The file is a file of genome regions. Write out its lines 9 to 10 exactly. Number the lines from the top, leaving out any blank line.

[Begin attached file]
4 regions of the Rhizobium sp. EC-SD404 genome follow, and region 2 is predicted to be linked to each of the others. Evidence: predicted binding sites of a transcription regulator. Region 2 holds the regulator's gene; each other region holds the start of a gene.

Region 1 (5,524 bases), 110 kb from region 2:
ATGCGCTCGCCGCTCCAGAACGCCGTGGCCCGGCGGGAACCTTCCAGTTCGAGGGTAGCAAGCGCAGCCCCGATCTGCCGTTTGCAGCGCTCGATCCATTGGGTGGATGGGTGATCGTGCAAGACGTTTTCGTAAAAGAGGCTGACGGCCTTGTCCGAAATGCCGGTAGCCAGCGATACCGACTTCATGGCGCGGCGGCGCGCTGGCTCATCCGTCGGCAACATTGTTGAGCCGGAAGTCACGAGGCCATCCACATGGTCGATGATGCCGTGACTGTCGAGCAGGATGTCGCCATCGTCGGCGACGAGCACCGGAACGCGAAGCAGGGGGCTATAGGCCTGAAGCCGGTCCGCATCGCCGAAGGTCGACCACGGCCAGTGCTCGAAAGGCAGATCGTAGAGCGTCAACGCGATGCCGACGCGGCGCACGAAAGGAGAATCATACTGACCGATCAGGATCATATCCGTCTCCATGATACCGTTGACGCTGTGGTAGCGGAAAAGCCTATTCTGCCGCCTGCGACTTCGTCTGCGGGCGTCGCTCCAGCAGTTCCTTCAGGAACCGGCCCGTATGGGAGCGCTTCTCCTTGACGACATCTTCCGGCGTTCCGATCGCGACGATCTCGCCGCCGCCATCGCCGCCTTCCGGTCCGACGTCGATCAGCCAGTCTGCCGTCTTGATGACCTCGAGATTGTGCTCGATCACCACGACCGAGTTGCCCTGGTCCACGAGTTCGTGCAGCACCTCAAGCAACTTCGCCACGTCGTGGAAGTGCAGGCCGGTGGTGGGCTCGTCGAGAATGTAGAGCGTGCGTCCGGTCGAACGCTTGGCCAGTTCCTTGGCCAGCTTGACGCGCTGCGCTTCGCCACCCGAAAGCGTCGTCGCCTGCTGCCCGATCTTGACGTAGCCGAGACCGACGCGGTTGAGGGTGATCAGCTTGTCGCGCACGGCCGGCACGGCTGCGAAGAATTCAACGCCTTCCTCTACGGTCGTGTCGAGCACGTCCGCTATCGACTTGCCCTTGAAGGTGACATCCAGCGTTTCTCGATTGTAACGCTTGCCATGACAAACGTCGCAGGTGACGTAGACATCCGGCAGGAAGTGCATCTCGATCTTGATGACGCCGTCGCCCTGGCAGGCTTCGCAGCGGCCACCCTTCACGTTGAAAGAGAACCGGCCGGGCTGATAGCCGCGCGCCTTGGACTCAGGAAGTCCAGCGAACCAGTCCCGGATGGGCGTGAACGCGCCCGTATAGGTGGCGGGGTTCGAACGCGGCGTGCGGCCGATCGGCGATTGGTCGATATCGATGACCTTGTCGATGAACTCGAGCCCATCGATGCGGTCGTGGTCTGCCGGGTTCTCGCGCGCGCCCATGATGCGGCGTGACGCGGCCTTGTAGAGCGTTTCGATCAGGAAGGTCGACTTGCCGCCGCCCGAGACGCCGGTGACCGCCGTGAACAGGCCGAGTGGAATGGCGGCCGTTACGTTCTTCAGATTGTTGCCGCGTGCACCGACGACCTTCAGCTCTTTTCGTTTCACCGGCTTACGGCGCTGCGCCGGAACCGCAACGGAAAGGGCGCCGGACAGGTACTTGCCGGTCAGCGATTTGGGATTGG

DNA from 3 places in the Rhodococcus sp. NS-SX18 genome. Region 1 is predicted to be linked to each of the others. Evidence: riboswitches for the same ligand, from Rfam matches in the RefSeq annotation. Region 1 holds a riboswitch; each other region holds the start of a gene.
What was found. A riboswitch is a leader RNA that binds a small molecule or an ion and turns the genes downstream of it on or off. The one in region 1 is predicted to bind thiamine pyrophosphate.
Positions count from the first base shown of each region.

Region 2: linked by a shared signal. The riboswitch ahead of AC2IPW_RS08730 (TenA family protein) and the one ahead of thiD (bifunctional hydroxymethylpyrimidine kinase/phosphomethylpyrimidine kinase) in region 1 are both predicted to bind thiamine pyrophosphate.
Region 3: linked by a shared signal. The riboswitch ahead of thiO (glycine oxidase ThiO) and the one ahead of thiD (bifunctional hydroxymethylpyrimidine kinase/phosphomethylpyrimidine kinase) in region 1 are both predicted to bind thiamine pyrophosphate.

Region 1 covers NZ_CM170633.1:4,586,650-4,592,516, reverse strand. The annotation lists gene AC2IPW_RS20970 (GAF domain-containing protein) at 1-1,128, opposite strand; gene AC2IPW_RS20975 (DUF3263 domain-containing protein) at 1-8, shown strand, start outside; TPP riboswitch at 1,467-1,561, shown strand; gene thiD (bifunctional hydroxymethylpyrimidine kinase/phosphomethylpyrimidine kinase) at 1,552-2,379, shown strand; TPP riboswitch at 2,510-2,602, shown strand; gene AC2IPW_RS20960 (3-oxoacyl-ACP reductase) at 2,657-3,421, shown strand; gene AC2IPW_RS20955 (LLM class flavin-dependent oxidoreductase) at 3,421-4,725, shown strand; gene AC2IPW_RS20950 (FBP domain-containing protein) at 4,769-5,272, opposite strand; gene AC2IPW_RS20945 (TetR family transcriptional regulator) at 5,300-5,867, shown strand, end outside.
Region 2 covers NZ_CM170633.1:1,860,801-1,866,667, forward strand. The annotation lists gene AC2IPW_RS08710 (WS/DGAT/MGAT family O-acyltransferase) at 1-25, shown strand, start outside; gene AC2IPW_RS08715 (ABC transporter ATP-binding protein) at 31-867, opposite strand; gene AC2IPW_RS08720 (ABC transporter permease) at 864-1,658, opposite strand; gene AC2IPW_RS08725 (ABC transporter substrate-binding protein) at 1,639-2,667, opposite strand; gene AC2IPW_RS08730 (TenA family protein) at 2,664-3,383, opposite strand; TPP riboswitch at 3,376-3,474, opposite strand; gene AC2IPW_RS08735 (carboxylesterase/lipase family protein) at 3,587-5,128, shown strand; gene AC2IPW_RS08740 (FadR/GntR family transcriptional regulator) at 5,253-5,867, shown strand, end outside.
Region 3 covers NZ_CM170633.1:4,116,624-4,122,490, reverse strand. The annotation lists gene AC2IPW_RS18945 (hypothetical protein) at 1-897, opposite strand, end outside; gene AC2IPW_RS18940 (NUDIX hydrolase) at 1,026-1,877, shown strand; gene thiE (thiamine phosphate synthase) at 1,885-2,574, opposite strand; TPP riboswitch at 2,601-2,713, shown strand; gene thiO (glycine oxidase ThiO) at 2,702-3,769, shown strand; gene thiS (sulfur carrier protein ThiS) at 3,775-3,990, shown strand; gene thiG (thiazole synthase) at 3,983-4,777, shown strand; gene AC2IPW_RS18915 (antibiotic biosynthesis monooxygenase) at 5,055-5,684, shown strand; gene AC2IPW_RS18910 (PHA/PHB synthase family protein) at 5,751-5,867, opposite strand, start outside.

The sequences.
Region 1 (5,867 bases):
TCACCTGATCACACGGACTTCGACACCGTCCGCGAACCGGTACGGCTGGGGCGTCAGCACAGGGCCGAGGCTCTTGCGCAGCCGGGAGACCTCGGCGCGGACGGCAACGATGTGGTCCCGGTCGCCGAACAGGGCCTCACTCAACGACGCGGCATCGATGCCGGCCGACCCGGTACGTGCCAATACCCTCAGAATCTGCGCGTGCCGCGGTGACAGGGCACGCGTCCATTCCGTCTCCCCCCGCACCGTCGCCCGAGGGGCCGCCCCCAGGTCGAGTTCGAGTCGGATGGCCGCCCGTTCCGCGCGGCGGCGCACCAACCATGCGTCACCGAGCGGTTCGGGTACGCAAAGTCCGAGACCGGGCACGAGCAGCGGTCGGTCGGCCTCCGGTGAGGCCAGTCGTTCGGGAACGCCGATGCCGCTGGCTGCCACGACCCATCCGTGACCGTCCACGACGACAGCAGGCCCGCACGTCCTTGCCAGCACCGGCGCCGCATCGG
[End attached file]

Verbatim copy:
Region 1 covers NZ_CM170633.1:4,586,650-4,592,516, reverse strand. The annotation lists gene AC2IPW_RS20970 (GAF domain-containing protein) at 1-1,128, opposite strand; gene AC2IPW_RS20975 (DUF3263 domain-containing protein) at 1-8, shown strand, start outside; TPP riboswitch at 1,467-1,561, shown strand; gene thiD (bifunctional hydroxymethylpyrimidine kinase/phosphomethylpyrimidine kinase) at 1,552-2,379, shown strand; TPP riboswitch at 2,510-2,602, shown strand; gene AC2IPW_RS20960 (3-oxoacyl-ACP reductase) at 2,657-3,421, shown strand; gene AC2IPW_RS20955 (LLM class flavin-dependent oxidoreductase) at 3,421-4,725, shown strand; gene AC2IPW_RS20950 (FBP domain-containing protein) at 4,769-5,272, opposite strand; gene AC2IPW_RS20945 (TetR family transcriptional regulator) at 5,300-5,867, shown strand, end outside.
Region 2 covers NZ_CM170633.1:1,860,801-1,866,667, forward strand. The annotation lists gene AC2IPW_RS08710 (WS/DGAT/MGAT family O-acyltransferase) at 1-25, shown strand, start outside; gene AC2IPW_RS08715 (ABC transporter ATP-binding protein) at 31-867, opposite strand; gene AC2IPW_RS08720 (ABC transporter permease) at 864-1,658, opposite strand; gene AC2IPW_RS08725 (ABC transporter substrate-binding protein) at 1,639-2,667, opposite strand; gene AC2IPW_RS08730 (TenA family protein) at 2,664-3,383, opposite strand; TPP riboswitch at 3,376-3,474, opposite strand; gene AC2IPW_RS08735 (carboxylesterase/lipase family protein) at 3,587-5,128, shown strand; gene AC2IPW_RS08740 (FadR/GntR family transcriptional regulator) at 5,253-5,867, shown strand, end outside.